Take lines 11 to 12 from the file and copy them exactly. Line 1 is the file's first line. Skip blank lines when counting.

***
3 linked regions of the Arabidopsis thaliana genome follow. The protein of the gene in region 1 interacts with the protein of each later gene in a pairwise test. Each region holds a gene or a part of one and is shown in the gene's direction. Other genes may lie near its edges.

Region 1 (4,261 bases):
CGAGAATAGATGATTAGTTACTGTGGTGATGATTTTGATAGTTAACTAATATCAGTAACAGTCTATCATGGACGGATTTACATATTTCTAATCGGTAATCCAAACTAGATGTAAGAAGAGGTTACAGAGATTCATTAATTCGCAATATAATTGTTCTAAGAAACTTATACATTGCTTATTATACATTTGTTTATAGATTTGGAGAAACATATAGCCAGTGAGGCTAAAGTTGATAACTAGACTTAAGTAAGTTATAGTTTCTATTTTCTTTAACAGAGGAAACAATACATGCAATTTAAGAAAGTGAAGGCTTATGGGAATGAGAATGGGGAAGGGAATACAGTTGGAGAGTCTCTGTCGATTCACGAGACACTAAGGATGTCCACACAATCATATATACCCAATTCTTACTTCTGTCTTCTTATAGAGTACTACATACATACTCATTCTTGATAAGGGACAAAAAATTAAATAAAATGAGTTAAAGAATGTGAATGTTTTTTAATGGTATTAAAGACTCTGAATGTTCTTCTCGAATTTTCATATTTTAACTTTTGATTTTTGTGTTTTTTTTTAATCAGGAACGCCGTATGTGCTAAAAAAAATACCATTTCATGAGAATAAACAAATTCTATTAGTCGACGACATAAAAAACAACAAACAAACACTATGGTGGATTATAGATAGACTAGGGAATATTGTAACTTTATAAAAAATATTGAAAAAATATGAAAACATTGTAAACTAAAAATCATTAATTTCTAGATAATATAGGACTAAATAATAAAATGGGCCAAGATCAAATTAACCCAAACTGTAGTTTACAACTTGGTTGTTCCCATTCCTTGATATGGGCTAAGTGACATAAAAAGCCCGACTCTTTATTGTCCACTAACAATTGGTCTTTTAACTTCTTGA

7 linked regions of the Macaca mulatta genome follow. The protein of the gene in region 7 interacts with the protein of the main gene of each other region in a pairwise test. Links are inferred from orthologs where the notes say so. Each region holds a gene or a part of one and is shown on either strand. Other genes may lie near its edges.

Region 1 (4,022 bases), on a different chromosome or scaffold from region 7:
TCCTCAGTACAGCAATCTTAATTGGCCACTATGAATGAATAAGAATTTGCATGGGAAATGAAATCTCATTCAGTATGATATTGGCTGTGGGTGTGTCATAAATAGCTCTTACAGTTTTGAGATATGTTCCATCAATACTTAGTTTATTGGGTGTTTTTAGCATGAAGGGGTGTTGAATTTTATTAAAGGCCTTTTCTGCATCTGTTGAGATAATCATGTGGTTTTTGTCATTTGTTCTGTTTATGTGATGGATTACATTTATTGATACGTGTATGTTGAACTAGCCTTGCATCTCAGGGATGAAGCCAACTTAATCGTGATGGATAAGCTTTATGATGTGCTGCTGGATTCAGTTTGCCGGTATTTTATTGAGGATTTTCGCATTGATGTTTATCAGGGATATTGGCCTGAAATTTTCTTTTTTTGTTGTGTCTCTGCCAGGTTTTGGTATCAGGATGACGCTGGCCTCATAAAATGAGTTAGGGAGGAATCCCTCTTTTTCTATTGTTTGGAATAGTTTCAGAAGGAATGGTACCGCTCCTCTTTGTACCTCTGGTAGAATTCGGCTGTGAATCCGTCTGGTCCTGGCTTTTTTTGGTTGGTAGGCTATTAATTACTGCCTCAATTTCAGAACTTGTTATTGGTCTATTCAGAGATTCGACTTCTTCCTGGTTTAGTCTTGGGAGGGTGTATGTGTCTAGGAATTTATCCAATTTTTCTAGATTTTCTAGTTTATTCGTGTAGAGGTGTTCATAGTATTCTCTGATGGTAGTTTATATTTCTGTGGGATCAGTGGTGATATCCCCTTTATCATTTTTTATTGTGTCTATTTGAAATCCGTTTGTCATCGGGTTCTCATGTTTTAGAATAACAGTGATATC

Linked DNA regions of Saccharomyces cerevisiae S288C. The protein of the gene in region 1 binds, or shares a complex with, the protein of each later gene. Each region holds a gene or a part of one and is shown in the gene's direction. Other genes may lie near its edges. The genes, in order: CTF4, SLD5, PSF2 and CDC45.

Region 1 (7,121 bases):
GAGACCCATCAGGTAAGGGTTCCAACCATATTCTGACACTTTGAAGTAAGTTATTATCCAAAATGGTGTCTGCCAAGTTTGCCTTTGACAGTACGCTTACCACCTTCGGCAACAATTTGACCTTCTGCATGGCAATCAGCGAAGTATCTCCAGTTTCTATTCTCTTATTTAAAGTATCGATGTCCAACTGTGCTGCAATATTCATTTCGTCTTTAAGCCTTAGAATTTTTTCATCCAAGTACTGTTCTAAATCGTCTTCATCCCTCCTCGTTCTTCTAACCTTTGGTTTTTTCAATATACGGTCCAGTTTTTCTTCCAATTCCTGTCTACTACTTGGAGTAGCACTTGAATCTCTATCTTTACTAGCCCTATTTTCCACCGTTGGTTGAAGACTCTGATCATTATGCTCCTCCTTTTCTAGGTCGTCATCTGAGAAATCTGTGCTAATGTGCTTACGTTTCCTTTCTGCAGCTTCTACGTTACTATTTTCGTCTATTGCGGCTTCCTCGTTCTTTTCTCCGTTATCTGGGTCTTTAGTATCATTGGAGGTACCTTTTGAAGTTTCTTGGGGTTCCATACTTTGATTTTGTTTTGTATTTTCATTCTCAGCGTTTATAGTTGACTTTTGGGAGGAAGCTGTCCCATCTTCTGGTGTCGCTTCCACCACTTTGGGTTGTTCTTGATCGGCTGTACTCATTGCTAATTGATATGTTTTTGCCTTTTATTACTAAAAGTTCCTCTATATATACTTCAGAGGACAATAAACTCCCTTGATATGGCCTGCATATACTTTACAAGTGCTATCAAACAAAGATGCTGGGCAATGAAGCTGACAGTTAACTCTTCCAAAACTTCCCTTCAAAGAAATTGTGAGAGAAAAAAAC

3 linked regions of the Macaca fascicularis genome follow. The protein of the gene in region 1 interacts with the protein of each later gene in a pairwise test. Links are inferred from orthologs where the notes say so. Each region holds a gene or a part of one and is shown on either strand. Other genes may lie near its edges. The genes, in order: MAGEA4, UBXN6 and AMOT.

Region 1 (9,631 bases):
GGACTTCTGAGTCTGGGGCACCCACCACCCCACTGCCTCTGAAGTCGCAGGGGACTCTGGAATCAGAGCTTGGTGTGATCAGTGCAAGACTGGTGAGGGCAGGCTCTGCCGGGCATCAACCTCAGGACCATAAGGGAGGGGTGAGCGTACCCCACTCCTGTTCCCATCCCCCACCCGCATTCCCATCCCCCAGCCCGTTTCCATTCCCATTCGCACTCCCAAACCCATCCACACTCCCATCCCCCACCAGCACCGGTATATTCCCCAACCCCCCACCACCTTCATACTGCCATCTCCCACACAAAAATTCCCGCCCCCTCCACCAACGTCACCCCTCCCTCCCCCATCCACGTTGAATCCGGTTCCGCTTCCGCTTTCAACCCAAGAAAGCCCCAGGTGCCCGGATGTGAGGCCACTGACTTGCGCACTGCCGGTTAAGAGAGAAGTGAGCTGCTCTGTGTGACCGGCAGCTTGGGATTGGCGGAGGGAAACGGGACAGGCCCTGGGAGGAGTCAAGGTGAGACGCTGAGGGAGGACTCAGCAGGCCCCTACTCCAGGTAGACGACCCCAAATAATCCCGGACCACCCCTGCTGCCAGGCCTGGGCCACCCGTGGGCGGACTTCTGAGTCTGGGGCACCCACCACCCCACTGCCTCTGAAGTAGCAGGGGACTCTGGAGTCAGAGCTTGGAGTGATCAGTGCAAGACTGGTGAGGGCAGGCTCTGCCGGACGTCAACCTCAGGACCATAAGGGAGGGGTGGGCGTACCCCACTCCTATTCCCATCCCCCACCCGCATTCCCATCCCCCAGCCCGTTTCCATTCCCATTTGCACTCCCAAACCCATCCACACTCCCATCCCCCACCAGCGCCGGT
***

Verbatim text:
Region 1 (9,631 bases):
GGACTTCTGAGTCTGGGGCACCCACCACCCCACTGCCTCTGAAGTCGCAGGGGACTCTGGAATCAGAGCTTGGTGTGATCAGTGCAAGACTGGTGAGGGCAGGCTCTGCCGGGCATCAACCTCAGGACCATAAGGGAGGGGTGAGCGTACCCCACTCCTGTTCCCATCCCCCACCCGCATTCCCATCCCCCAGCCCGTTTCCATTCCCATTCGCACTCCCAAACCCATCCACACTCCCATCCCCCACCAGCACCGGTATATTCCCCAACCCCCCACCACCTTCATACTGCCATCTCCCACACAAAAATTCCCGCCCCCTCCACCAACGTCACCCCTCCCTCCCCCATCCACGTTGAATCCGGTTCCGCTTCCGCTTTCAACCCAAGAAAGCCCCAGGTGCCCGGATGTGAGGCCACTGACTTGCGCACTGCCGGTTAAGAGAGAAGTGAGCTGCTCTGTGTGACCGGCAGCTTGGGATTGGCGGAGGGAAACGGGACAGGCCCTGGGAGGAGTCAAGGTGAGACGCTGAGGGAGGACTCAGCAGGCCCCTACTCCAGGTAGACGACCCCAAATAATCCCGGACCACCCCTGCTGCCAGGCCTGGGCCACCCGTGGGCGGACTTCTGAGTCTGGGGCACCCACCACCCCACTGCCTCTGAAGTAGCAGGGGACTCTGGAGTCAGAGCTTGGAGTGATCAGTGCAAGACTGGTGAGGGCAGGCTCTGCCGGACGTCAACCTCAGGACCATAAGGGAGGGGTGGGCGTACCCCACTCCTATTCCCATCCCCCACCCGCATTCCCATCCCCCAGCCCGTTTCCATTCCCATTTGCACTCCCAAACCCATCCACACTCCCATCCCCCACCAGCGCCGGT